I'm going to tweet out both of those statements so that people can freely choose both sides of that story.

Matt Rivers, we really appreciate all the hard work you do there, we know it can be under difficult conditions. Thank you, sir.


OK. Charles Manson follower Leslie Van Houten will remain behind bars even though a parole board has set her free. California Governor Gavin Newsom overruling the parole board, marking the third time a governor has blocked her release. The 69-year-old Van Houten was convicted of two 1969 murders and conspiracy to kill five others. Governor Newsom said she would pose an unreasonable danger to society if she was allowed to go free.

ROMANS: Democratic presidential candidate Pete Buttigieg separating himself from his Democratic rivals. He says he would not, not have pressured Senator Al Franken to resign in 2017 following allegations of sexual misconduct.

Here's what he said at an MSNBC town hall Monday.

(BEGIN VIDEO CLIP) PETE BUTTIGIEG (D), PRESIDENTIAL CANDIDATE: I think the way that we basically held him to a higher standard than the GOP does their people has been used against us. I would not have applied that pressure at that time before we knew more.


ROMANS: His remarks drawing a strong response from fellow candidate Kirsten Gillibrand who was the first to call for Franken's resignation in 2017.

She says in a statement: Eight credible allegation of sexual harassment, two since he was elected senator, and one from a congressional staffer. That is not too high a standard, regardless of how the Republican Party handles its behavior and worse. Yes, it was Senator Franken's decision alone to leave the Senate, a path he ultimately chose, but for many senators, including myself and others in this primary field, that was not too high of a bar to raise our voice and make clear we value women.

A lot of women are talking about this and cautioning against lowering the bar because of --


ROMANS: Because of the commander-in-chief essentially instead of keeping the bar high, and understanding that there's, you know, behavior that won't be tolerated.

BRIGGS: Many Democrats agree with Buttigieg, but why pick that to separate yourself in a crowded field? Seems like a strange choice.

Ahead, Miley Cyrus fan crosses the line. The story behind this video, next.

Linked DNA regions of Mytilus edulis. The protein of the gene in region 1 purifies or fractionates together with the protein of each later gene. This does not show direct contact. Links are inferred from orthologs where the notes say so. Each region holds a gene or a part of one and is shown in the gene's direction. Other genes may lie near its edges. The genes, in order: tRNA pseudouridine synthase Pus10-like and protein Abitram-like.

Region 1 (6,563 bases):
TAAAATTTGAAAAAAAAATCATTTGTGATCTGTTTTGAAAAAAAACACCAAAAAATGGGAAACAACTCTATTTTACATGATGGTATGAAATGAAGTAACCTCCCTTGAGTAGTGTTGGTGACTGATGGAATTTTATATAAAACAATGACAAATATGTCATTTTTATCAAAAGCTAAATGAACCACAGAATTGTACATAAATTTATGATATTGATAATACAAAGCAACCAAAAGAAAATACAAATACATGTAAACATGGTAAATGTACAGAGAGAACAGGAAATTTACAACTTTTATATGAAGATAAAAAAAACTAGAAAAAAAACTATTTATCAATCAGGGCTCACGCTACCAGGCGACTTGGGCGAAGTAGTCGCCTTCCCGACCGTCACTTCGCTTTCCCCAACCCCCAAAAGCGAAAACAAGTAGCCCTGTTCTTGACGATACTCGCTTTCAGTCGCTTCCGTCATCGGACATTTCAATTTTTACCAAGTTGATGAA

[04:24:48] BRIGGS: A notorious YouTube prankster sentenced to prison in Spain for a video that drew outrage on social media. Kanghua Ren known to followers as ReSet filmed himself offering a homeless man in Barcelona an Oreo cookie that he filled with toothpaste.

[04:25:04] A Spanish court gave Ren a 15-month sentence and ordered him to pay $22,000 in compensation to the victim. He is unlikely to serve time behind bars. Those Spanish law typically allows sentences under two years for first time offenders and nonviolent crimes to be suspended.

ROMANS: What people do for clicks or views is just beyond me.

All right. A Miley Cyrus fan getting too close for comfort during the singer's visit to Barcelona this past weekend.

A video shows the fan grabbing Cyrus and trying to kiss her as she was leaving her hotel along with her husband, the actor Liam Hemsworth. Cyrus security guard quickly jumped into action to get her away, but she was said to be unsettled by the incident but is doing fine now. Cyrus was in Barcelona to perform at the sound festival and promote her new album which dropped the same day.

BRIGGS: The Stanley Cup Final, a best of three series. The Blues beat the Bruins 4-2 last night in St. Louis to even the final at two games apiece. The win for the Blues, the first Stanley Cup final victory in franchise history, if you can believe it or not. The series goes back to Boston for game five on Thursday night.

"Mad Men" Actor Jon Hamm fired up this crowd, complete with a solid playoff period last night in St. Louis.

ROMANS: All right. The beards rule.

BRIGGS: That's the bottom line.

ROMANS: President Trump and British Prime Minister Theresa May, they get down to business today. More on that meeting and the rest of Trump's state visit, next.